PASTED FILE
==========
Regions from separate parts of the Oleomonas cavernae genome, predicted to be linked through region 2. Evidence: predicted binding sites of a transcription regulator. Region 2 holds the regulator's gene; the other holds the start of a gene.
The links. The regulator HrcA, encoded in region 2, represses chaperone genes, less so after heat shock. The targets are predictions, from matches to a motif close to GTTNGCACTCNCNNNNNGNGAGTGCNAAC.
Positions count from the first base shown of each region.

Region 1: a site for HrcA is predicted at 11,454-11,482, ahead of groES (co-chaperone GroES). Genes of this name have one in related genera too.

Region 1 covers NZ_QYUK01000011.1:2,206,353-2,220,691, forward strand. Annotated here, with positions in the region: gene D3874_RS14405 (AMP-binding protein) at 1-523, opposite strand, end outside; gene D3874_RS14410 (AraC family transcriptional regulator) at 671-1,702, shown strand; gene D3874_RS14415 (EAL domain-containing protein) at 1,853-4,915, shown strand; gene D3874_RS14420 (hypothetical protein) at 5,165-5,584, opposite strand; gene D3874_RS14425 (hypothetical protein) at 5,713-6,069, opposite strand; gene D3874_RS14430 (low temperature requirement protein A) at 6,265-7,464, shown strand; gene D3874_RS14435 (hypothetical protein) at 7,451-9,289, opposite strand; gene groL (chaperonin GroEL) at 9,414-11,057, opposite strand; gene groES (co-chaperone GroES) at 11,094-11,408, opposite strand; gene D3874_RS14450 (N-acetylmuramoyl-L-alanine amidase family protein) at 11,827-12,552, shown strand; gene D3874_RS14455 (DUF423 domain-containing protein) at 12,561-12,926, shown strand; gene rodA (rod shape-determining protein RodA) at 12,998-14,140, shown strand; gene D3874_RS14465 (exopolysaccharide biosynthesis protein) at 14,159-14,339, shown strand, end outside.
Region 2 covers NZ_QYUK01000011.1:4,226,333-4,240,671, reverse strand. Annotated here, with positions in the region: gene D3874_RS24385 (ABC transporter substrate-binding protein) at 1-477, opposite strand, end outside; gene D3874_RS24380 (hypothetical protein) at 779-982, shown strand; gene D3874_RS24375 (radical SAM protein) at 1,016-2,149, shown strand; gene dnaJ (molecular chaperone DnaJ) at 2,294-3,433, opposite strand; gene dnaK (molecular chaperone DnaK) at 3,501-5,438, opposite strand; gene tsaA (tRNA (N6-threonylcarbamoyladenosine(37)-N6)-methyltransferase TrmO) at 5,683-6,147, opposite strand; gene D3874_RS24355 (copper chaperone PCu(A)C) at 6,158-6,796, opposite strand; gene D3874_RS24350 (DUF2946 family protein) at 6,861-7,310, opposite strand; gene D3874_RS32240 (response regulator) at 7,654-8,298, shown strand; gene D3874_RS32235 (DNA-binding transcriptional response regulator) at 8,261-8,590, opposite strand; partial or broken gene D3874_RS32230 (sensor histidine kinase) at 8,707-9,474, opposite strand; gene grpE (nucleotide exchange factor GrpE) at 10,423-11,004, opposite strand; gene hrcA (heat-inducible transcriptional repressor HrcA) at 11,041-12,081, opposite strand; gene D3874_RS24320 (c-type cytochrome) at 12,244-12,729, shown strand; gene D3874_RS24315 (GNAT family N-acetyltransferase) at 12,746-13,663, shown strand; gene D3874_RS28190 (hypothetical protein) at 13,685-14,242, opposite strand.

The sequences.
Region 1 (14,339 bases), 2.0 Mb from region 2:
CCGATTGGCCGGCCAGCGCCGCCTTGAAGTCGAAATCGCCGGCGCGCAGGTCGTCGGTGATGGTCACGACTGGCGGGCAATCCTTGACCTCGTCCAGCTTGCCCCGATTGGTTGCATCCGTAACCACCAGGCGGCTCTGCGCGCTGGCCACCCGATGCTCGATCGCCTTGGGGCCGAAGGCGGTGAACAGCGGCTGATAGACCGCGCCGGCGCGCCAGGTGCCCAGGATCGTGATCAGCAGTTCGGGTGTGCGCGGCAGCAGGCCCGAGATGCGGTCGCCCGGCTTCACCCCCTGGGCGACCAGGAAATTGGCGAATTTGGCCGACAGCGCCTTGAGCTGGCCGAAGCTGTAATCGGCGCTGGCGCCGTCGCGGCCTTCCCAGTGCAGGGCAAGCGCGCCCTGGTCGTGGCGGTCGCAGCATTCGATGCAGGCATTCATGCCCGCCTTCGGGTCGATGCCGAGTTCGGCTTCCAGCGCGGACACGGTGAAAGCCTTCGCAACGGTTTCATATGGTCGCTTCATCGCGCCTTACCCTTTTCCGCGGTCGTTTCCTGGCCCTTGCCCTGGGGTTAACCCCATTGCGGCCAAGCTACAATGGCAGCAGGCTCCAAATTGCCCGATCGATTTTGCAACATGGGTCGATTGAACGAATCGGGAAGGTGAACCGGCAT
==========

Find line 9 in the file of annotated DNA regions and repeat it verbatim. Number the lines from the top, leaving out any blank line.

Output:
CCGATTGGCCGGCCAGCGCCGCCTTGAAGTCGAAATCGCCGGCGCGCAGGTCGTCGGTGATGGTCACGACTGGCGGGCAATCCTTGACCTCGTCCAGCTTGCCCCGATTGGTTGCATCCGTAACCACCAGGCGGCTCTGCGCGCTGGCCACCCGATGCTCGATCGCCTTGGGGCCGAAGGCGGTGAACAGCGGCTGATAGACCGCGCCGGCGCGCCAGGTGCCCAGGATCGTGATCAGCAGTTCGGGTGTGCGCGGCAGCAGGCCCGAGATGCGGTCGCCCGGCTTCACCCCCTGGGCGACCAGGAAATTGGCGAATTTGGCCGACAGCGCCTTGAGCTGGCCGAAGCTGTAATCGGCGCTGGCGCCGTCGCGGCCTTCCCAGTGCAGGGCAAGCGCGCCCTGGTCGTGGCGGTCGCAGCATTCGATGCAGGCATTCATGCCCGCCTTCGGGTCGATGCCGAGTTCGGCTTCCAGCGCGGACACGGTGAAAGCCTTCGCAACGGTTTCATATGGTCGCTTCATCGCGCCTTACCCTTTTCCGCGGTCGTTTCCTGGCCCTTGCCCTGGGGTTAACCCCATTGCGGCCAAGCTACAATGGCAGCAGGCTCCAAATTGCCCGATCGATTTTGCAACATGGGTCGATTGAACGAATCGGGAAGGTGAACCGGCAT